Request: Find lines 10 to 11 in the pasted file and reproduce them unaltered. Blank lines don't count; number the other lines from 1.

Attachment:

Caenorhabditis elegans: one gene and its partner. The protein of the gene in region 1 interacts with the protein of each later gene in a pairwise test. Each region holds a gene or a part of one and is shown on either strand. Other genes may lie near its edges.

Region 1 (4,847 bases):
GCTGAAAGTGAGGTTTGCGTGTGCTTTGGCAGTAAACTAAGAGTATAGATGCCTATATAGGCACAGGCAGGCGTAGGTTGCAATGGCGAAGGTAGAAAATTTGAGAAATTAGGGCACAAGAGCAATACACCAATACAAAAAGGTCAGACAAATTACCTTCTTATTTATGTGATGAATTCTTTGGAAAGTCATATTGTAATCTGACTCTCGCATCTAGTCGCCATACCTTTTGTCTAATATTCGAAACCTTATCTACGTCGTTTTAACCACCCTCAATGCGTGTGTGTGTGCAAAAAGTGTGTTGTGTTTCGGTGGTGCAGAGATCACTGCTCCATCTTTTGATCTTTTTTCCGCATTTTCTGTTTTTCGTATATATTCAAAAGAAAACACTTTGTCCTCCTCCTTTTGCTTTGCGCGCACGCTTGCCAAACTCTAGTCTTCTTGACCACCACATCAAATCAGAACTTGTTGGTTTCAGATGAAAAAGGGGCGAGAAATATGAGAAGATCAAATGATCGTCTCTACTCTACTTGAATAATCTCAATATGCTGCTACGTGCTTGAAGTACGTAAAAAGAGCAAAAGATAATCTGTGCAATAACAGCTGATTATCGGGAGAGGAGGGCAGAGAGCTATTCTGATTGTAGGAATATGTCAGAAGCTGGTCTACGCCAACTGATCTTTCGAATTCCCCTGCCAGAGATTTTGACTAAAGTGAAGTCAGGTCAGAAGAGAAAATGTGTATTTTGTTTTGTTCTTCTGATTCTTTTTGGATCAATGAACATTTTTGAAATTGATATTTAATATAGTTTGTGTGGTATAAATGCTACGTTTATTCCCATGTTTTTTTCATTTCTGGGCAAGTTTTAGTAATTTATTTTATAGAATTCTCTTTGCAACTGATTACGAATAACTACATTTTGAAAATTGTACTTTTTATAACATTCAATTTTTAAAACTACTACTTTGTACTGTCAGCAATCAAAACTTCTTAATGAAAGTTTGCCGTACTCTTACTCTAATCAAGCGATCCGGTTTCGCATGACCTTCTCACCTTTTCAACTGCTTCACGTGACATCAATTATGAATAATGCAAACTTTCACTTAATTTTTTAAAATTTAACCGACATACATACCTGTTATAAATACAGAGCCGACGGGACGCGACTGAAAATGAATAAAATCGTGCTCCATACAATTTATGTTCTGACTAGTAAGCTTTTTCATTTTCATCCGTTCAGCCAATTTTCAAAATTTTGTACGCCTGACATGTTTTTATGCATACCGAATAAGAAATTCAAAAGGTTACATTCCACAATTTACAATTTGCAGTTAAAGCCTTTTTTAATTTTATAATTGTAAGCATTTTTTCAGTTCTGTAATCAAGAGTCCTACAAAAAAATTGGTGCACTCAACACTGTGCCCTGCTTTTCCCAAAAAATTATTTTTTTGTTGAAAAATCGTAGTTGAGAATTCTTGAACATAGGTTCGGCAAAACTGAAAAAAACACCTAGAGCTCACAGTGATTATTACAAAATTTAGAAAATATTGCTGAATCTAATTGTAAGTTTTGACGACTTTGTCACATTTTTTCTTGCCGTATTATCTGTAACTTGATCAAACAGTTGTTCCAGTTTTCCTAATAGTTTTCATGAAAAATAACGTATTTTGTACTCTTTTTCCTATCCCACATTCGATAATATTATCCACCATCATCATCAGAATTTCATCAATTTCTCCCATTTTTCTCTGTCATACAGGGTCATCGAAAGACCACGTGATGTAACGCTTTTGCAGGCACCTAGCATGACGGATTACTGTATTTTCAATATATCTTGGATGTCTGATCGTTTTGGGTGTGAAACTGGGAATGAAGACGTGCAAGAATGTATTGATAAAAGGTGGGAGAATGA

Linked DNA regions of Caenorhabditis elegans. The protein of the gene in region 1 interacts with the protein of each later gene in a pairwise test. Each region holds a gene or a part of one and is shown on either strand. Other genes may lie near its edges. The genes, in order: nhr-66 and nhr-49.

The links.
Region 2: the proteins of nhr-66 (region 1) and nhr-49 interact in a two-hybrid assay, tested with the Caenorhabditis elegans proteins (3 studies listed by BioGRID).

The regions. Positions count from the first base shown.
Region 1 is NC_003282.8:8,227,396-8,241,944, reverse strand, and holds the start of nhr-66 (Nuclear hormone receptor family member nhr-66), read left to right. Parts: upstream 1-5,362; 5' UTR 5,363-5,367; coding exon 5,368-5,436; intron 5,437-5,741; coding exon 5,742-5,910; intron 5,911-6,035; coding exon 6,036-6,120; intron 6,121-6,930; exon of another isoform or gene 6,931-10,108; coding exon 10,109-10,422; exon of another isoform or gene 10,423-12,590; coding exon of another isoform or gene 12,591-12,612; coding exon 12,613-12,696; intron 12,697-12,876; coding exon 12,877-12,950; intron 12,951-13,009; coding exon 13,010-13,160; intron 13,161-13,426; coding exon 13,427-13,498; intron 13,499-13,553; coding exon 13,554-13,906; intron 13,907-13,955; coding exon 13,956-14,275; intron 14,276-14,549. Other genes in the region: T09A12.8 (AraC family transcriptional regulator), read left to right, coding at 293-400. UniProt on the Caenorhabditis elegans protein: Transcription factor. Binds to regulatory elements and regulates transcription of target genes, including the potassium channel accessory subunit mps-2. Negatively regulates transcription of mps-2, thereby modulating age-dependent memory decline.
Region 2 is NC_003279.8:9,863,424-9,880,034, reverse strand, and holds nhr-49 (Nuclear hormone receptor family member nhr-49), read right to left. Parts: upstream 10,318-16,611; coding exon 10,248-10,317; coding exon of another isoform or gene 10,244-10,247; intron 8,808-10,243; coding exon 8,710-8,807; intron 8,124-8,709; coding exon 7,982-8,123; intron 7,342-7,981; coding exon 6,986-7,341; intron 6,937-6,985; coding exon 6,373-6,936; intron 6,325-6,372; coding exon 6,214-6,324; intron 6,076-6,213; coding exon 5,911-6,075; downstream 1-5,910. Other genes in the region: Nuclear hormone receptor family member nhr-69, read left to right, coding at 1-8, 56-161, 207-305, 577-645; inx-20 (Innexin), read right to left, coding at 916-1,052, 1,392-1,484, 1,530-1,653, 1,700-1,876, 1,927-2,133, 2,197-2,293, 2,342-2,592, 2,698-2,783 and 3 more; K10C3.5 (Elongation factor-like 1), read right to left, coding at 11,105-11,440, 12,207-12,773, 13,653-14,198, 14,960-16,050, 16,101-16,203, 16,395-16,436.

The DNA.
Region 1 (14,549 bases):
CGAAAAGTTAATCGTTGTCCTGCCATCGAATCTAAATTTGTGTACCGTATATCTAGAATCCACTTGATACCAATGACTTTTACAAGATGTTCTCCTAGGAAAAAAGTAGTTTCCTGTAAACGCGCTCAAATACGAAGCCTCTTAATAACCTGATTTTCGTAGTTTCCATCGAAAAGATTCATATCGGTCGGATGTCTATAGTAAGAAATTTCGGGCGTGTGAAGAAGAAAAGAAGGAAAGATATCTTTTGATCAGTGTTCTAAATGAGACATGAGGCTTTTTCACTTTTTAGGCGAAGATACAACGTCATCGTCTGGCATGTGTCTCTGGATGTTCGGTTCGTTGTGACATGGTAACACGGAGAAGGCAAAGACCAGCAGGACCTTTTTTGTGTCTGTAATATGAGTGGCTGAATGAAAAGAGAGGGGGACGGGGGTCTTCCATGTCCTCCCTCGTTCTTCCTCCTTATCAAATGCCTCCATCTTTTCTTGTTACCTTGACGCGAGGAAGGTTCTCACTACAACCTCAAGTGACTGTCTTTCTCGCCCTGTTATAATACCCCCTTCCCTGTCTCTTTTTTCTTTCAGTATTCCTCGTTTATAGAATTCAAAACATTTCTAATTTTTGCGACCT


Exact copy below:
The DNA.
Region 1 (14,549 bases):